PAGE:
When the snow flies in Michigan, I like to get my grandkids, grab our plastic sleds, and go slipping and sliding down our backyard. We zoom down the hill for about 10 seconds, and then climb back up for more.
An online survey conducted by a New York law firm reveals that 52 percent of Wall Street traders, brokers, investment bankers, and other financial service professionals have either engaged in illegal activity or believe they may need to do so in order to be successful. The survey concludes that these financial leaders “have lost their moral compass” and “accept corporate wrongdoing as a necessary evil.”
Recently, while watching a video of a church service held in South America, I noticed something I had never seen before in church. As the pastor passionately called his flock to yield their lives to Jesus, one of the parishioners took a white hankie out of his pocket and started waving it in the air. Then another, and another. With tears running down their cheeks, they were expressing full surrender to Christ.
In the US, the Fourth of July is a national holiday when outdoor grills are heated up; beaches are packed; and cities and towns have parades and fireworks displays, picnics, and patriotic celebrations. All of this is in remembrance of July 4, 1776, when the 13 American colonies declared their independence.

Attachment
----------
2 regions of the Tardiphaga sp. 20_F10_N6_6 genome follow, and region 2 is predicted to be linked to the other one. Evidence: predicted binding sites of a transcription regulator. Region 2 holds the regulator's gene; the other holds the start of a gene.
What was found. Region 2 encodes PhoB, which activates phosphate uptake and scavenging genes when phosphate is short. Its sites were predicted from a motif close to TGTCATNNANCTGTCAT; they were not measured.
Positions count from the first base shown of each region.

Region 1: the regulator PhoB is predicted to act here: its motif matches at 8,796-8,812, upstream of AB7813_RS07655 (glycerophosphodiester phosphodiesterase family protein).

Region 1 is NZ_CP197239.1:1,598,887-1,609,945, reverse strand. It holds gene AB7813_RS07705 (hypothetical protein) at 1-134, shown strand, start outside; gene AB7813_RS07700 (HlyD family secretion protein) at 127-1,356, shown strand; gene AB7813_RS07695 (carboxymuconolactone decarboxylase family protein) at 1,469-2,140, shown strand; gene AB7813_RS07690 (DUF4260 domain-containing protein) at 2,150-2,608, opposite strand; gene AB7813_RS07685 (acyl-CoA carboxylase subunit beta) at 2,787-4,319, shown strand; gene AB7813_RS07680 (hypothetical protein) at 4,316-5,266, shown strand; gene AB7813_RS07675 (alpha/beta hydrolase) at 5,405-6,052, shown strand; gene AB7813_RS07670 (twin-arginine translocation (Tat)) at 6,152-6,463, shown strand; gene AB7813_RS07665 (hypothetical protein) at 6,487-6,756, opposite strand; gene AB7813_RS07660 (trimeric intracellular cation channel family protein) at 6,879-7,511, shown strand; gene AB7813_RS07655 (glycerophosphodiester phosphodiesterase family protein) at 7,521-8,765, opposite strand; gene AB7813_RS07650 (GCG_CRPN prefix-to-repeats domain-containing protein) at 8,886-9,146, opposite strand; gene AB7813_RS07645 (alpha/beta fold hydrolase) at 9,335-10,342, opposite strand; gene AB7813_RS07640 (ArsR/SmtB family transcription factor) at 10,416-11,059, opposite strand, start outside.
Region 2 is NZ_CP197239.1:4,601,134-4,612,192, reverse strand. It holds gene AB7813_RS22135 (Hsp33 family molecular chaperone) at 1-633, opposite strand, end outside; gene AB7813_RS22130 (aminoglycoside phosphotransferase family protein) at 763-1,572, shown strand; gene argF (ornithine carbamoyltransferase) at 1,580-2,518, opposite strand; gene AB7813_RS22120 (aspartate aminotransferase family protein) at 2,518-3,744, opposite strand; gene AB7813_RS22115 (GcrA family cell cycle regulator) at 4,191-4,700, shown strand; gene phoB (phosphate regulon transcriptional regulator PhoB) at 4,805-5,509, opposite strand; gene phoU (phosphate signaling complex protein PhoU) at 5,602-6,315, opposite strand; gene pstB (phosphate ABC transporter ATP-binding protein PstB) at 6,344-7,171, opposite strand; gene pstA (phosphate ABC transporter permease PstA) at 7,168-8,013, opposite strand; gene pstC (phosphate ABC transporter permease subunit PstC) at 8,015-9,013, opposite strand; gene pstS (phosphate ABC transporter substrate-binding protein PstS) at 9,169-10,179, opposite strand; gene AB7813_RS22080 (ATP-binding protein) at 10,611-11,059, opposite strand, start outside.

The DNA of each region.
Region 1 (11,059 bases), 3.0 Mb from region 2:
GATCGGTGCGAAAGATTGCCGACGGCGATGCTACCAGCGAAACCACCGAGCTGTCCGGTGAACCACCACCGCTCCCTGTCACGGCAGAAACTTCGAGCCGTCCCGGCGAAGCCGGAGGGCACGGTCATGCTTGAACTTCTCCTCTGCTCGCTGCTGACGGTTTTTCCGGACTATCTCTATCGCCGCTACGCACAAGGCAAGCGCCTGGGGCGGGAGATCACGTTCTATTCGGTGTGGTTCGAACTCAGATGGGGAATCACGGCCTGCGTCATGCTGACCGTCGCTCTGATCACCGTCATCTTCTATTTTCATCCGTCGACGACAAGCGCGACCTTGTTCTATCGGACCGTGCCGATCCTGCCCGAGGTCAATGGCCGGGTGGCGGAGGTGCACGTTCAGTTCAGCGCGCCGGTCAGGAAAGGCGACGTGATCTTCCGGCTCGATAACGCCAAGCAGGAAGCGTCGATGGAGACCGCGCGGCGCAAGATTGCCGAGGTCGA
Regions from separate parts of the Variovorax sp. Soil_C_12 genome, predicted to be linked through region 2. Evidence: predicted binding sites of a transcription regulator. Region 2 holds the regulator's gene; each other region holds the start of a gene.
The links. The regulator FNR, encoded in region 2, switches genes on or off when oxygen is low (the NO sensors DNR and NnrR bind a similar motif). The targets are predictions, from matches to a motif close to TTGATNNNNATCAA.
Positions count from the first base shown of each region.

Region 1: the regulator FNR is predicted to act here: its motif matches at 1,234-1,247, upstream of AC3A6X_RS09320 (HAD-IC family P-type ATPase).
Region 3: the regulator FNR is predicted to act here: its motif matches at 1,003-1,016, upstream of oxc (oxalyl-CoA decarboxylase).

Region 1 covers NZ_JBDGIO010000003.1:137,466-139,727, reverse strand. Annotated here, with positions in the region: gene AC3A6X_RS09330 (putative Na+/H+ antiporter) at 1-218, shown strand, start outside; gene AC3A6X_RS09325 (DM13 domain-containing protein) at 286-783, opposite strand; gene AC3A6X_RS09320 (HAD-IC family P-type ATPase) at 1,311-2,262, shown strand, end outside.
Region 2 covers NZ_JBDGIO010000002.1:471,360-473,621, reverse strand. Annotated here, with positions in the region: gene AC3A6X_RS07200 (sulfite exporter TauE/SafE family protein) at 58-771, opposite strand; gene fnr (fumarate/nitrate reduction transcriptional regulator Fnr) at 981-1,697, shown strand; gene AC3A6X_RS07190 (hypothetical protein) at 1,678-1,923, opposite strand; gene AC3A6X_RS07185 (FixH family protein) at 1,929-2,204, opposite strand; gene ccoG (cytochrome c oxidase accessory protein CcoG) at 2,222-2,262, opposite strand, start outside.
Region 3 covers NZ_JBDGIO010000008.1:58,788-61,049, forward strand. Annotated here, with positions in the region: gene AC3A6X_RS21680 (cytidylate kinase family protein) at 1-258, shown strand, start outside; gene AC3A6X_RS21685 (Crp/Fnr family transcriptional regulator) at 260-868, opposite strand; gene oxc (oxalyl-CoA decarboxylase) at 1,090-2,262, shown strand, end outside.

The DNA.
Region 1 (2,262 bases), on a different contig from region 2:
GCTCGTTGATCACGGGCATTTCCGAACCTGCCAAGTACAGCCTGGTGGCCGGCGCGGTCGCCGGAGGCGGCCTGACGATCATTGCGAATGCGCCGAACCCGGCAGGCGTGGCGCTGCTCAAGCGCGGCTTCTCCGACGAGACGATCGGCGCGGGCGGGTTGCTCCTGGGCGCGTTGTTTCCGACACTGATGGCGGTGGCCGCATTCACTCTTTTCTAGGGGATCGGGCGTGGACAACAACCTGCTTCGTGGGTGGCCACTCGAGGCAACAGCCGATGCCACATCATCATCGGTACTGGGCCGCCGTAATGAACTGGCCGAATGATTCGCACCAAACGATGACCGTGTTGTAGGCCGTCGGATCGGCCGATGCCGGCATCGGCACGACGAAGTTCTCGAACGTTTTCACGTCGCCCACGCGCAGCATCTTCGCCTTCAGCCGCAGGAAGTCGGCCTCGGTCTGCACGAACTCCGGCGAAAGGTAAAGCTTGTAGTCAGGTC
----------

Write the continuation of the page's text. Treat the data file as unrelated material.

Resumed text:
Waiting is hard. We wait in grocery lines, in traffic, in the doctor’s office. We twiddle our thumbs, stifle our yawns, and fret inwardly in frustration. On another level, we wait for a letter that doesn’t come, for a prodigal child to return, or for a spouse to change. We wait for a child we can hold in our arms. We wait for our heart’s desire.
In whatever a man does without God, he must fail miserably—or succeed more miserably,” wrote George MacDonald (1824–1905), a Scottish novelist, poet, and Christian minister. This intriguing statement is often cited by modern speakers and writers and appears in MacDonald’s book Unspoken Sermons.
How quickly public opinion can change! When Jesus entered Jerusalem for the Passover feast, He was welcomed by crowds cheering to have Him made king (John 12:13). But by the end of the week, the crowds were demanding that He be crucified (19:15).
Church services often end with a benediction. A common one is taken from Peter’s concluding remarks in his first epistle: “May the God of all grace, who called us to His eternal glory by Christ Jesus, after you have suffered a while, perfect, establish, strengthen, and settle you” (1 Peter 5:10). Sometimes omitted in the benediction is the phrase “after you have suffered a while.” Why? Perhaps because it is not pleasant to speak of suffering.
Is ambition wrong? Is it wrong to be driven, to push to be the best? It can be. The difference between right and wrong ambition is in our goal and motivation—whether it’s for God’s glory or our own.